Identity of Speakers
Jennifer Keeton in the Counselor Education Program at Augusta State University.
Faculty responses (e.g., asking student to leave classroom)
- No protest Occured
- Did not involve Speech Codes
Jennifer Keeton was a graduate student enrolled in the Counselor Education Program at Augusta State University and sought to obtain a degree in school counseling. Keeton was Christian, and believed that homosexuality is “lifestyle, not a state of being.” During her first year in the program she expressed the belief that the LGBTQ population suffered from “identity confusion,” and that she would attempt to “convert students from being homosexual to heterosexual,” or refer them to a conversion therapist. She additionally stated that she would find it hard to work with LGBTQ populations, since she could not separate her personal view on the immorality of homosexuality from her clients’ views. Additionally, when a faculty member asked what she would do if a tenth grade student came to her questioning his sexual orientation, Keeton responded that she would say that it “was not okay to be gay.”
In order to maintain its accreditation from the Council for Accreditation of Counseling and Related Educational, Augusta State University must adhere to the American Counseling Association’s Code of Ethics. The Code states in part that counselors must “respect the dignity” of all clients, be aware of their own values, attitudes, beliefs, and behaviors and avoid imposing values that are inconsistent with counseling goals,” “gain knowledge and personal awareness, sensitivity, and skills pertinent to working with a diverse client population,” and must refrain from engaging in “discrimination based on … sexual orientation.” University officials determined that Keeton intended to violate several provisions of the Code due to her religious beliefs. As such, the University informed Keeton that in order to participate in the program’s clinical practice, which was a requirement for graduation, she would have to complete a remedial course where she would learn to comply with the ACA code and work with LGBTQ populations. The course included a requirement that she attend three workshops that focused on communicating with LGBTQ clients, read ten peer-reviewed articled about counseling LGBTQ populations, increase her exposure to LGBTQ populations by attending events, familiarize herself with LGBTQ counseling issues, and submit a two page reflection paper every month to her advisor.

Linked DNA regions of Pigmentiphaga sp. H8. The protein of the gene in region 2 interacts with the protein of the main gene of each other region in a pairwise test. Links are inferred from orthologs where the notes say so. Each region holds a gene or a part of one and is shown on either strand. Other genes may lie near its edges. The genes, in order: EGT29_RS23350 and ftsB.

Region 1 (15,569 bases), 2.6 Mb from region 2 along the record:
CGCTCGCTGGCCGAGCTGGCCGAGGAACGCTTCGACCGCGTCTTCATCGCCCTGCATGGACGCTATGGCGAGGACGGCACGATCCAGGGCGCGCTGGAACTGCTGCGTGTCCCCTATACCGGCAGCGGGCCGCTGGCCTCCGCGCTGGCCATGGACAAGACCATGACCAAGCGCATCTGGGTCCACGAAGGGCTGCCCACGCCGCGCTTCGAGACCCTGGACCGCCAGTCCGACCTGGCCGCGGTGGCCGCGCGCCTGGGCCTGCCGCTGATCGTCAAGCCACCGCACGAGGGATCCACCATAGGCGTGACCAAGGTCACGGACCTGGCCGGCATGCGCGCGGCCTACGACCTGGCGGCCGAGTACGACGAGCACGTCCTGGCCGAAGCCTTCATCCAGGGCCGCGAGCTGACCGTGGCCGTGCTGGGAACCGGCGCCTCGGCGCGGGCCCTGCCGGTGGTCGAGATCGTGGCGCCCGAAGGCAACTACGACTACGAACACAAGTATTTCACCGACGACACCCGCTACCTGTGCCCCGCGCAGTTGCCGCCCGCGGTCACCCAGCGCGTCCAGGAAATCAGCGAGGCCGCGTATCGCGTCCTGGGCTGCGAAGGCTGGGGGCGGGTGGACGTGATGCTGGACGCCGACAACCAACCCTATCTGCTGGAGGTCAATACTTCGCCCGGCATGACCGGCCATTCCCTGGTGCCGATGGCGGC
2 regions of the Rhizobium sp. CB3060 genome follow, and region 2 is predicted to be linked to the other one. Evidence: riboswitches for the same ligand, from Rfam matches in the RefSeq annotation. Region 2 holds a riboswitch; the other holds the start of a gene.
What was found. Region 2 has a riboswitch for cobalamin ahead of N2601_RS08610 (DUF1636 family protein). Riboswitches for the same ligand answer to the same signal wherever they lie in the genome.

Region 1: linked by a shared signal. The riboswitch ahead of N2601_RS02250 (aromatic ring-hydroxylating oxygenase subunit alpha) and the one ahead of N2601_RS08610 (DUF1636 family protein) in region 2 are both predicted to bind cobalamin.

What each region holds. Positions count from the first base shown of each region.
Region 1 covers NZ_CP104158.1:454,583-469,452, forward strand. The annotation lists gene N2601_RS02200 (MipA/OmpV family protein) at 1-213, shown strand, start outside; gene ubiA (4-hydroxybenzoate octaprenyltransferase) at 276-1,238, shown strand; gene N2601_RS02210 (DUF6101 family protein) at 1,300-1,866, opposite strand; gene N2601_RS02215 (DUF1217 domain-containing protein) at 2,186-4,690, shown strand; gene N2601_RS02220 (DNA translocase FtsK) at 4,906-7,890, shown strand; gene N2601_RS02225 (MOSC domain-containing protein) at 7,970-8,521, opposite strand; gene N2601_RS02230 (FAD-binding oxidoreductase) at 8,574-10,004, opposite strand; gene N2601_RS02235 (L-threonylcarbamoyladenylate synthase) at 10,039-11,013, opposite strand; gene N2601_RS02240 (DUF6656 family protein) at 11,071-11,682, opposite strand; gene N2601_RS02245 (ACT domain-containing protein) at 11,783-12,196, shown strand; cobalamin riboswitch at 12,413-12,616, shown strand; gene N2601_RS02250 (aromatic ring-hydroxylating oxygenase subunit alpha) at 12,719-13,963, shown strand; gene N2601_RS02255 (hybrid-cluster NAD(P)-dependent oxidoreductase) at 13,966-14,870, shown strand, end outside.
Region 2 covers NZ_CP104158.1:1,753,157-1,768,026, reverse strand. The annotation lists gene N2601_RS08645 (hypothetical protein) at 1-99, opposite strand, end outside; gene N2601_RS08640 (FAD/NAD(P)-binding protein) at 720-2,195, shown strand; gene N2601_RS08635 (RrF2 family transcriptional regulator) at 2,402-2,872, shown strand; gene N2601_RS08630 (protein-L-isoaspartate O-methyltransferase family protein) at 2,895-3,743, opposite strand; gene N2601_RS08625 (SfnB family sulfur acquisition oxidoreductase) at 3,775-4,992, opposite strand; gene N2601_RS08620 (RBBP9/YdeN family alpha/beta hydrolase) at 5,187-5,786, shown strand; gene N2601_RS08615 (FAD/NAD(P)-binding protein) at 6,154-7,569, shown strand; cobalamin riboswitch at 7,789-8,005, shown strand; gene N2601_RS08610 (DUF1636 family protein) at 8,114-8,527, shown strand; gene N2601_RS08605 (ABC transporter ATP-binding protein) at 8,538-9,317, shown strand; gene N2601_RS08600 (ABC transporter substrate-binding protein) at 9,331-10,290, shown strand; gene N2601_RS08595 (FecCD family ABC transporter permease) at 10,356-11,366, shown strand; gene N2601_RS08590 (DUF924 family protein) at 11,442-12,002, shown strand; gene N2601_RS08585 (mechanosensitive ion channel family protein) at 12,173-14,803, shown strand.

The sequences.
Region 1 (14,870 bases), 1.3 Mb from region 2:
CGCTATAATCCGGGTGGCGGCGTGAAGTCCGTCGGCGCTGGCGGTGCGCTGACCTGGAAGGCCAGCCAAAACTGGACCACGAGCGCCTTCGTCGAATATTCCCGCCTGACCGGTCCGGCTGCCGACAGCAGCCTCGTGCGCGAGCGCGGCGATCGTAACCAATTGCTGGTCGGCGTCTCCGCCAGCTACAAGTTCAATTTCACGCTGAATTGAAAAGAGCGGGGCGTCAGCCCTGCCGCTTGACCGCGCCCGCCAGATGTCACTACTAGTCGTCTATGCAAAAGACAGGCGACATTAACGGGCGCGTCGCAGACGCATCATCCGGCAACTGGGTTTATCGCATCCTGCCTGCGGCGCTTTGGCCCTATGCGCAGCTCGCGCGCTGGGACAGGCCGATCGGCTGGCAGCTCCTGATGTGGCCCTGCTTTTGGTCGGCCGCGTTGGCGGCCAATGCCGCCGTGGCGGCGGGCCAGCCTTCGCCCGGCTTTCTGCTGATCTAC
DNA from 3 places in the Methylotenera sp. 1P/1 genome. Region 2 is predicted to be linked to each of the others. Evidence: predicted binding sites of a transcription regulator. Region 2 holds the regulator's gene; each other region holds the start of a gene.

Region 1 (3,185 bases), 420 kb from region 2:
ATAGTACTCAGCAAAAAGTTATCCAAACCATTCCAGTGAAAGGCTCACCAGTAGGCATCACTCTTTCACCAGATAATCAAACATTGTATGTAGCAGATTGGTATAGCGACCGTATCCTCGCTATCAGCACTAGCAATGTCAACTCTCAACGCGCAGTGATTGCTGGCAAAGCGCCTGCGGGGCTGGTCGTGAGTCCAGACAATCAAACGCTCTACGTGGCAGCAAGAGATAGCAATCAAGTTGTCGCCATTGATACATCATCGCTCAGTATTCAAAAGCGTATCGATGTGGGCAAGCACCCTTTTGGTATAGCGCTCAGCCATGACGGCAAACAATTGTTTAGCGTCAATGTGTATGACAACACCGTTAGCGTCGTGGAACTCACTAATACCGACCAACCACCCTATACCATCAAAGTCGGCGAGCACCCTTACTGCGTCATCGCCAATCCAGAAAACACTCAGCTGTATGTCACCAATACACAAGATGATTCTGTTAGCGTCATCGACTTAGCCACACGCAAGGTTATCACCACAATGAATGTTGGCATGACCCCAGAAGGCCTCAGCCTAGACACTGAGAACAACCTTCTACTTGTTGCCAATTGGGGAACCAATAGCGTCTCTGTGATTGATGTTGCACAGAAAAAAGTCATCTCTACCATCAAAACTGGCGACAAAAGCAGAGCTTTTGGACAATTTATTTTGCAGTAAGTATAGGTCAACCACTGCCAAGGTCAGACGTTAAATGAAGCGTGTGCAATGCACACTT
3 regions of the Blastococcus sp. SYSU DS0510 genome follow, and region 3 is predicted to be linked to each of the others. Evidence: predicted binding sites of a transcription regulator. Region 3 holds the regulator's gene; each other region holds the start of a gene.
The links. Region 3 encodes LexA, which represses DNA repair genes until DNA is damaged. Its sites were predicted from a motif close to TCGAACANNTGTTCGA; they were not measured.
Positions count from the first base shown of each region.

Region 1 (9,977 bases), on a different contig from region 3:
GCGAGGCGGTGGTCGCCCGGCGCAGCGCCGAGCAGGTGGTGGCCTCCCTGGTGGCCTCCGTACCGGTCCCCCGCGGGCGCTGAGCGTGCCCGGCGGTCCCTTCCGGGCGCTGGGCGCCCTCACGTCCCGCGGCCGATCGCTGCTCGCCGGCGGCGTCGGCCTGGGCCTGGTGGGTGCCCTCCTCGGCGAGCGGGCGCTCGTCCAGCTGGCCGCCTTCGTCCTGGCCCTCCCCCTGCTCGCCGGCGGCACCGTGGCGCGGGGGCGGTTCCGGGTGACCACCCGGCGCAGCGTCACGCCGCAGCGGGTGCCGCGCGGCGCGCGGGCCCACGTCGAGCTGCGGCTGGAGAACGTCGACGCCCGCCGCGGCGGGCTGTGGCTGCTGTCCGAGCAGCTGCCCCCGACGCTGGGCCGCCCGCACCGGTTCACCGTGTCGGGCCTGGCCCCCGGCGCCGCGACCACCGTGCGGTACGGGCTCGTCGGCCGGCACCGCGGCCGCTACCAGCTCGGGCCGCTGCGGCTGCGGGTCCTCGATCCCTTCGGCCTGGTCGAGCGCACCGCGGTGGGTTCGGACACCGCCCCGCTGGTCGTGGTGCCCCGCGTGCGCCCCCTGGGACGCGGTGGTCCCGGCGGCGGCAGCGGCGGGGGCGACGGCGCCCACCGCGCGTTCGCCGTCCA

Keeton initially agreed to participate in the program, but then decided to withdraw from the course. On July 21, 2010, Keeton filed a § 1983 action against University officials alleging that the requirement that she complete a remedial course violated her First Amendment free speech and free exercise rights. Keeton additionally filed a motion for a preliminary injunction to enjoin University officials from dismissing her from the program if she did not complete the remedial course. The U.S. District Court, Southern District of Georgia (Augusta) denied her motion for a preliminary injunction. The Eleventh Circuit Court of Appeals upheld the district court’s decision, holding that as the University’s program was a nonpublic forum, the University had
imposed reasonable, viewpoint neutral restrictions on Keeton’s speech that related to a legitimate pedagogical goal. On June 22, 2012, the District Court for the Southern District of Georgia, Augusta division, granted the Defendants’ motion to dismiss the complaint for failure to state a claim on which relief could be granted.